Arts

Classic work ‘Chicago’ takes Ithaca’s Hangar Theatre stage

Windy City wow: Kate Loprest in Hangar Theatre’s Chicago. (Photo by Rachel Philipson)

Turning from a new tuner with the world premiere of Anne of Green Gables this week at Merry-Go-Round Playhouse to an old-school classic, director Michael Barakiva’s rowdy staging of John Kander, Fred Ebb and Bob Fosse’s hearty perennial Chicago, now at Ithaca’s Hangar Theatre through Saturday, July 14, is unlike any other seen in these parts. Or maybe anywhere. 

First Barakiva returns to the premise of the original 1975 production, setting the action in a gritty Prohibition-era nightclub. Action spills out onto the stage’s side tables and up several rows. Secondly, together with choreographer Mimi Quillin, he reimagines some of the best-known numbers like Billy Flynn’s “Razzle Dazzle” to give them a wittier spin for a knockout punch. 

Tall, imperious Velma Kelly (Lauren Sprague), who rules over the many murderesses in Chicago’s Cook County Jail, expects to turn her tabloid celebrity into a show business career. Because Chita Rivera was the original Velma, most have been brunettes in other productions. 

Yet the blond Sprague, who could play a Viking with a change of costume, reveals plenty of fire beneath the cool exterior, beginning with her opening show-stopper, “All That Jazz.” Sprague can do everything, and she’s startling with a kick that puts her heel above her forehead. Her delicious repartee with bosomy matron Mama Morton (Lucia Spina), “What Ever Happened to Class,” stops the show again with mordant irony.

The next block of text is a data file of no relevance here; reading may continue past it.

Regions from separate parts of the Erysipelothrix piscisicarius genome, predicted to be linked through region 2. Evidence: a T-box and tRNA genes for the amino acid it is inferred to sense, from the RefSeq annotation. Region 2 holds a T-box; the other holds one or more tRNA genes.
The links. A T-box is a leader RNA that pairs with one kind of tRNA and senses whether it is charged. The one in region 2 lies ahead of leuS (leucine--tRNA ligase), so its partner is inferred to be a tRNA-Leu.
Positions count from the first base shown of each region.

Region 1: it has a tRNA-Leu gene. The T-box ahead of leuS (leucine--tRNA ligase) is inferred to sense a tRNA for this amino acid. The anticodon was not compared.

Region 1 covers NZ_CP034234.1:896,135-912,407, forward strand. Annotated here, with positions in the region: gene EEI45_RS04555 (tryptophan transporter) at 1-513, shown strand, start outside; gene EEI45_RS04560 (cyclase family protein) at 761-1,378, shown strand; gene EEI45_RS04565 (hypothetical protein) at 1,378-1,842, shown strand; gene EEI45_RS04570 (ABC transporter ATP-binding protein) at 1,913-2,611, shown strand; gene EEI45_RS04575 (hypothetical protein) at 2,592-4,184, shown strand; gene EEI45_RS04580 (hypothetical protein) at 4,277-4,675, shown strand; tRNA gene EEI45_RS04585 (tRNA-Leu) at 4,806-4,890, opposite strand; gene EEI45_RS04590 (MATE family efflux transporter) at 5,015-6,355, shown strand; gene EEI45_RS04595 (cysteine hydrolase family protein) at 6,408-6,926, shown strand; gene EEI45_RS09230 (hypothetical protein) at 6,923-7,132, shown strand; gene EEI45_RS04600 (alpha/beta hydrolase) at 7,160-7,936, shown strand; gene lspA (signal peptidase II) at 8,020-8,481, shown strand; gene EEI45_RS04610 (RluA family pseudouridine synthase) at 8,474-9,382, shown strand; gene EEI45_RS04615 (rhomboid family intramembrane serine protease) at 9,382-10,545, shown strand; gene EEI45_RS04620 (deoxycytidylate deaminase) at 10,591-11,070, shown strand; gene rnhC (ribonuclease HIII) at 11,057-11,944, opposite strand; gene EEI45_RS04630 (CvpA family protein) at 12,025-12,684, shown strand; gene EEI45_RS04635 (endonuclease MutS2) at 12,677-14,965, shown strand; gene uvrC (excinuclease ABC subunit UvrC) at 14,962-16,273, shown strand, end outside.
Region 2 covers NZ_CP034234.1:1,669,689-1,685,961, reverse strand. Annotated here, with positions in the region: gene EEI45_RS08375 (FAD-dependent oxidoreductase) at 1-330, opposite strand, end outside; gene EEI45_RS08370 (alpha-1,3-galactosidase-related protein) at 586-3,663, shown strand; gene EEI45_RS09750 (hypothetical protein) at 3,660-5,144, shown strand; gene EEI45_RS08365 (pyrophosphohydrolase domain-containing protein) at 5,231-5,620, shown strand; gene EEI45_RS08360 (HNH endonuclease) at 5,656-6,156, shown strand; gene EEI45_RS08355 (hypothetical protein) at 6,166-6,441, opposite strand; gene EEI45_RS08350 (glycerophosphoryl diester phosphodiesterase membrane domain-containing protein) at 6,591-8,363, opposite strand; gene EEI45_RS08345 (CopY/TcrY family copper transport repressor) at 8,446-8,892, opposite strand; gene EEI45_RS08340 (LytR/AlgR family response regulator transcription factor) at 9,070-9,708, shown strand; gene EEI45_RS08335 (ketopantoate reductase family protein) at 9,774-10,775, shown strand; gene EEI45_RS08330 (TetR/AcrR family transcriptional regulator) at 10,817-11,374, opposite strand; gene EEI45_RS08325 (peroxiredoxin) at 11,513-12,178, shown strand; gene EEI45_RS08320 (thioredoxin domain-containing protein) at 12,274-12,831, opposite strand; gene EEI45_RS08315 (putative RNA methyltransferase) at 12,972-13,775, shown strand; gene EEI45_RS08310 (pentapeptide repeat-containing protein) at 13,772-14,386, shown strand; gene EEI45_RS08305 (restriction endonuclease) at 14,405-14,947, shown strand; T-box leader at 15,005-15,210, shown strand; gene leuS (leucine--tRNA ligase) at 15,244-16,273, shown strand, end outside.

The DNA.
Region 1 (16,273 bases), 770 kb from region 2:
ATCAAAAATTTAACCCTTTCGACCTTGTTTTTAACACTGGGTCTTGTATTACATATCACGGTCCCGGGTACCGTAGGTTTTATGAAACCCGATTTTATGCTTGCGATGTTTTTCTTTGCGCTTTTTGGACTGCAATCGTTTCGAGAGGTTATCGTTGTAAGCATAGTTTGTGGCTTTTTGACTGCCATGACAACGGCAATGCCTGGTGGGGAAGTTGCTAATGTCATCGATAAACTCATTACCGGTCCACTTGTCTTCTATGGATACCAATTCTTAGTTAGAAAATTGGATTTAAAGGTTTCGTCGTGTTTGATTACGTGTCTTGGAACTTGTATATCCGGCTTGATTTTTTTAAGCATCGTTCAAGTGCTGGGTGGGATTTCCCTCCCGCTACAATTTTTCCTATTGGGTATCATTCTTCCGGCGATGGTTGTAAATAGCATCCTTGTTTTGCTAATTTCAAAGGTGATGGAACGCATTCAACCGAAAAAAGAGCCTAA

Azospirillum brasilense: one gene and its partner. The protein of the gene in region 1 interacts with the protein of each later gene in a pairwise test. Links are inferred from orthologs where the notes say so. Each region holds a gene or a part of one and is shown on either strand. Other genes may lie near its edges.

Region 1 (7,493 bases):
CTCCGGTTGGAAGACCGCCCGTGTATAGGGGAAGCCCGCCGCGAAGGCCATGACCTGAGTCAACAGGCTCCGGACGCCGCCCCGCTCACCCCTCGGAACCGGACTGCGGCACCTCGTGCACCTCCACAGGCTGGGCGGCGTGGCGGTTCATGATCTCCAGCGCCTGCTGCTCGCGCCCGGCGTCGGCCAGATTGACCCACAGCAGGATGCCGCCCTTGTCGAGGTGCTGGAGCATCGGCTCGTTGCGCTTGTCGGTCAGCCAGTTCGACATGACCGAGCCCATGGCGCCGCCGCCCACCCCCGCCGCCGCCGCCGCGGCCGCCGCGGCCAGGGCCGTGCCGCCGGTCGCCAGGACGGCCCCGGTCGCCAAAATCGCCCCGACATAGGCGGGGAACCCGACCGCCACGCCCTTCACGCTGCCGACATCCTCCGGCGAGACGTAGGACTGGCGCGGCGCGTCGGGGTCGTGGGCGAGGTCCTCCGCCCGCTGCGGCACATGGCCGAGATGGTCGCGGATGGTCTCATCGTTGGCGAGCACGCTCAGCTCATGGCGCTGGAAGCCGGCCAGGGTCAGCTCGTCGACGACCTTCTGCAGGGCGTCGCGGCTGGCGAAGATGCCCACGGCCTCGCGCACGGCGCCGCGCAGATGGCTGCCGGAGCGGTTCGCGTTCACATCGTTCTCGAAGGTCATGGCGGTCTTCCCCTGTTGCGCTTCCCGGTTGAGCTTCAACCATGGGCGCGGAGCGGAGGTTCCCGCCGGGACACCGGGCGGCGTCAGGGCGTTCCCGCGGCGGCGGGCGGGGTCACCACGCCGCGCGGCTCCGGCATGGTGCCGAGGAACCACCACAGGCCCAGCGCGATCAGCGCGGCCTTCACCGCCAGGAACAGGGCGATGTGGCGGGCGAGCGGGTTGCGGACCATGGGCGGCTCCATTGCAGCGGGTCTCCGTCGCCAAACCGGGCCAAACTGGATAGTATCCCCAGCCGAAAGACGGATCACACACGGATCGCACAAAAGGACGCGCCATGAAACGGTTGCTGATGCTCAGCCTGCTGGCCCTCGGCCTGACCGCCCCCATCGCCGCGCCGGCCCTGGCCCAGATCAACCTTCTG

Her challenger, an upstart who idolizes her, is red-haired doofus killer Roxie Hart (Kate Loprest), who knocked off her boyfriend Fred (Hal Meirs) almost by accident. Most of the action follows Roxie’s quest for an acquittal with the help of a shamelessly sleazy lawyer, “I’m in this for the money” Billy Flynn (Kris Coleman, who also appears as the Narrator). Along the way she assumes she is pregnant: See “Me and My Baby” with three hairy-legged dancers in diapers. The progress of her case raises her profile in the tabloid press so that she begins to surpass Velma. They join forces at the finale, “Nowadays/Hot Honey Rag,” ready to take their act on the road. 

The two men in Roxie’s life are more than supporting players. Kris Coleman’s Billy, with the long-held note in his number “All I Want,” is almost an act unto himself. Similarly, Roxie’s cuckold husband Amos (Aundre Seals) turns his paean of pathos, “Mr. Cellophane,” into an unprecedented production number. 

Sean Patrick Doyle in the drag role as the slender Mary Sunshine, “A Little Bit of Good,” produces a high, crystalline falsetto worthy of La Scala. 

More than 20 other markers, like dancers climbing ropes, Suzanne Chesney’s provocative costumes (prison stripes slit open for bare legs), and Daniel Lincoln’s under-the-staircase music direction, give this Chicago a unique look and feel. And at the end, we see tabloid sleaze as the ancestor of the reality show ethos misleading us now.

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